For the second “Masterworks” program of its 73rd season, the HSO presented a full concert of music by Johannes Brahms, whom their web site calls “one of the most captivating masters of musical form” and quotes as saying, “It is not hard to compose, but what is fabulously hard is to leave the superfluous notes under the table.” No superfluous notes could be heard in this rewarding program.

HSO Music Director Carolyn Kuan opened it not with one of Brahms’ two concert overtures but with two of his 21 Hungarian Dances. Arranged for orchestra from his original piano settings of traditional Gypsy melodies, these were the most popular of all Brahms’ works during his lifetime. The HSO gave bracing accounts of the famous fifth and less familiar seventh dances. 

Cho-Liang Lin
World-class violinist Cho-Liang Lin was featured next in one of the cornerstones of the classical repertoire, Brahms’ Violin Concerto. Like Kuan, a native of Taiwan, Lin never achieved the superstar status of the older Itzhak Perlman or the younger Joshua Bell, but it would be hard to imagine a better performance of this rapturous yet challenging masterpiece. A moderate tempo proved ideal for the long opening movement, where Lin’s burnished tone reflected both technical mastery and emotional depth. He played the ravishing slow movement with sensitivity and the lively Gypsy-flavored finale with flair, while conductor and orchestra were in full-bodied rapport throughout.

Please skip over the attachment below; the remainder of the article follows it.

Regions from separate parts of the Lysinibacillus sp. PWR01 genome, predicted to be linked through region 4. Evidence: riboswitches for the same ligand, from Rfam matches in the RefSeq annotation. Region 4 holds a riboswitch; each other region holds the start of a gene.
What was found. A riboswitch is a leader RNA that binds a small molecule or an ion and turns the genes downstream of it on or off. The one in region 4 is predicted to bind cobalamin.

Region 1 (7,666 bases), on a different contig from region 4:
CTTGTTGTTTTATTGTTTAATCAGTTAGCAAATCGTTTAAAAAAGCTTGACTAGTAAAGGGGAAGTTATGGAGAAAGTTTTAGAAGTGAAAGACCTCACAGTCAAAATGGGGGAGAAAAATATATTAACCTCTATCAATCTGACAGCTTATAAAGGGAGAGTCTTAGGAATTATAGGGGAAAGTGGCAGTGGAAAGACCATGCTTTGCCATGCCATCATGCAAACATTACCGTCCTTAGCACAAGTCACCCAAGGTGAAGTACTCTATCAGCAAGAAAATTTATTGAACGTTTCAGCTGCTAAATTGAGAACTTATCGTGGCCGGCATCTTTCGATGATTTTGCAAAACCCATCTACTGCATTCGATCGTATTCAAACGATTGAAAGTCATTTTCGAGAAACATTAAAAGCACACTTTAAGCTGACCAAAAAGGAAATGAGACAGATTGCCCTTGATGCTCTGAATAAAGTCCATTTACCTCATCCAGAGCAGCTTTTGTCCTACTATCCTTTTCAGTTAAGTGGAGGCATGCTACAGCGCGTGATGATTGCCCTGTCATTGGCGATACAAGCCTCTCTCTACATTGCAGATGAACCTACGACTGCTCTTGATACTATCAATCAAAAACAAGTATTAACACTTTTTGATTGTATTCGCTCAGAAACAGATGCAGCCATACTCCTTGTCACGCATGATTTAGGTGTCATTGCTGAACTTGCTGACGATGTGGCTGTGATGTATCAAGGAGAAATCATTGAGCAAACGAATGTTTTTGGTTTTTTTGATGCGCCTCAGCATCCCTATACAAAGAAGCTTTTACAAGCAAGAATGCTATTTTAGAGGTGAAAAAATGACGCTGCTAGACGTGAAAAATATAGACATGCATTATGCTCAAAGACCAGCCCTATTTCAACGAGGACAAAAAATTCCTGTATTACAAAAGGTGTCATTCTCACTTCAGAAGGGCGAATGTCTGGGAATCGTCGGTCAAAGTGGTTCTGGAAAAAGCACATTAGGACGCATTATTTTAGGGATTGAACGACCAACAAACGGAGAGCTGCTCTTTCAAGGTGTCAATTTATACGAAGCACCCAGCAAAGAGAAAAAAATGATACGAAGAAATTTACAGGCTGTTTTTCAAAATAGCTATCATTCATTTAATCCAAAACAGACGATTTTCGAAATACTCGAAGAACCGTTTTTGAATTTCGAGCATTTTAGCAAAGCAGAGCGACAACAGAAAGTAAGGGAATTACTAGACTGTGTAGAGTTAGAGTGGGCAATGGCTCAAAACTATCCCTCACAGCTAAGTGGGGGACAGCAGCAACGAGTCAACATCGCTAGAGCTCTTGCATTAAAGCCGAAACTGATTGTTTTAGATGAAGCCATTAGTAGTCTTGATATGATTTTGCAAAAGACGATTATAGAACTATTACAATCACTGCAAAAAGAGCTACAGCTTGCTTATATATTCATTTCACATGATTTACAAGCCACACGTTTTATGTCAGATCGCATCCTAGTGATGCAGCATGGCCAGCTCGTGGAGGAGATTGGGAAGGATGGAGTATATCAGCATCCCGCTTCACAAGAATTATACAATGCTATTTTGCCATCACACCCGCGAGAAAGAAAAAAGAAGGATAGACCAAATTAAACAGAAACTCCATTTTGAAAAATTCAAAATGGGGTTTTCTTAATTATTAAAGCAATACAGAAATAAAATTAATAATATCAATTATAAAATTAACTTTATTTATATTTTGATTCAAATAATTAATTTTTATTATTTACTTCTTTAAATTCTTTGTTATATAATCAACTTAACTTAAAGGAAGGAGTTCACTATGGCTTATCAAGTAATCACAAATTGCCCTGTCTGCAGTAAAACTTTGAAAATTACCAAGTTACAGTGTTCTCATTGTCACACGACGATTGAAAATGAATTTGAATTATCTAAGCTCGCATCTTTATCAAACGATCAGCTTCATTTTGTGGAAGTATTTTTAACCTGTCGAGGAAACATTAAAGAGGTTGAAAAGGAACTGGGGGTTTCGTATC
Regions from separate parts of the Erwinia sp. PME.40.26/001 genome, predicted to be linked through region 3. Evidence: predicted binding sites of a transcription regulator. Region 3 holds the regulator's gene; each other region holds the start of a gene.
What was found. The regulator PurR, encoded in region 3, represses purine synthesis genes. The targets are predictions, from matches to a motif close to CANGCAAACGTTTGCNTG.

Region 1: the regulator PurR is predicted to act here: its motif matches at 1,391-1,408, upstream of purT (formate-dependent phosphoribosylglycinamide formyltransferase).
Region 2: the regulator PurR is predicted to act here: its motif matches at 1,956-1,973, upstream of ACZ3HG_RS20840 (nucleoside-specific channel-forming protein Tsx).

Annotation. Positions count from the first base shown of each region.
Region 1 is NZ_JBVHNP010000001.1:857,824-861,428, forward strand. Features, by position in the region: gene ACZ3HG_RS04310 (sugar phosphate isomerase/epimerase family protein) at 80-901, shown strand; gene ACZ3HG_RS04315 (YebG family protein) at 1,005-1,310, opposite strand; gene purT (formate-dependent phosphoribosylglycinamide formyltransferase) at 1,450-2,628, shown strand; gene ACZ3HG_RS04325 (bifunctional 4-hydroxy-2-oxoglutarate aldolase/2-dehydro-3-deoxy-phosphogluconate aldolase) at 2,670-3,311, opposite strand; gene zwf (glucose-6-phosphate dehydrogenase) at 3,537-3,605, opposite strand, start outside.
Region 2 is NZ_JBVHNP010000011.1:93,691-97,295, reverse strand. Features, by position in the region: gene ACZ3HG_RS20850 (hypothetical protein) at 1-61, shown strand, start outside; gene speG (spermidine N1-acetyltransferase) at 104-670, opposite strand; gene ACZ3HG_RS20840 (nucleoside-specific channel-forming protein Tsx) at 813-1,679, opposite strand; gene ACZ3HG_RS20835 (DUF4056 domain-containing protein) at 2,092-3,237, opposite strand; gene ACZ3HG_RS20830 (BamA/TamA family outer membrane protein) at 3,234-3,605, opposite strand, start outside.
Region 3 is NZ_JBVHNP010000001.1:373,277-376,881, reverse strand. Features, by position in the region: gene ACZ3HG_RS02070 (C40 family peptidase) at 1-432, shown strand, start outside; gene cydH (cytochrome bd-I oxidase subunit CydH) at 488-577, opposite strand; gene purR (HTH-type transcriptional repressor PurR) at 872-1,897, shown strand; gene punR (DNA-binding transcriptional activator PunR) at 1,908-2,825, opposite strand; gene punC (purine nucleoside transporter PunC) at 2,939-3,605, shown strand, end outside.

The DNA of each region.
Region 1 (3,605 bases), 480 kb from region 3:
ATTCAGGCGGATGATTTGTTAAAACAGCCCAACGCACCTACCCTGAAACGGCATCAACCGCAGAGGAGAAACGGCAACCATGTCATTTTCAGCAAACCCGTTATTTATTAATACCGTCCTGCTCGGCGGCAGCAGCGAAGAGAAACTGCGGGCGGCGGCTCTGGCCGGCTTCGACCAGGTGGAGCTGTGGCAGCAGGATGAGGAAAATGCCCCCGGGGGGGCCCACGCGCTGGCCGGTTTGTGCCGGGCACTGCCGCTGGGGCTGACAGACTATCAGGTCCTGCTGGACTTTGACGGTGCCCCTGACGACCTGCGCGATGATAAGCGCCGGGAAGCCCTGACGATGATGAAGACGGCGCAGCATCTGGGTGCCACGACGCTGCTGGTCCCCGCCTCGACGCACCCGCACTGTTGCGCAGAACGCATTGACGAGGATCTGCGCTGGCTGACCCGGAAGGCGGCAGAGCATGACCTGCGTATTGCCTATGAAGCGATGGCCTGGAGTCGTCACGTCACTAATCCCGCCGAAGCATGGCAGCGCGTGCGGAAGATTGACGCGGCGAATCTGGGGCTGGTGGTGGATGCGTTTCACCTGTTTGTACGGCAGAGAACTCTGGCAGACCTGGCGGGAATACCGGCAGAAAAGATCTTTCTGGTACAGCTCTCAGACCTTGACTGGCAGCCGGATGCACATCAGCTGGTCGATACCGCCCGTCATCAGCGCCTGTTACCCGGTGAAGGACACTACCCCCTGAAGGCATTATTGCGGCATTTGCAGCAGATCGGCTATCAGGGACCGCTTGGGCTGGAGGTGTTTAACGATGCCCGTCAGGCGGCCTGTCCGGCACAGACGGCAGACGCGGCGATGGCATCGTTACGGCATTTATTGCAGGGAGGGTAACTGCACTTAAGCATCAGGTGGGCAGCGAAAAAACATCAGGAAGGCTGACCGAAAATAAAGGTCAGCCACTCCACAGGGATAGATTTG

A commanding rendition of Brahms’ fourth and final symphony brought the program to a somber close. The symphony opens with a quiet melancholy theme, but the first movement builds to a dramatic conclusion. The slow second movement is dark and funereal, while the third movement is a bright dance-like scherzo. The finale is a passacaglia, or variations on a short theme, that reaches a shattering climax.

Kuan’s urgent leadership drew passionate commitment from her musicians and made it clear why the audience at the work’s Vienna premiere in 1897 was so moved when the composer made his final public appearance there less than a month before he passed away.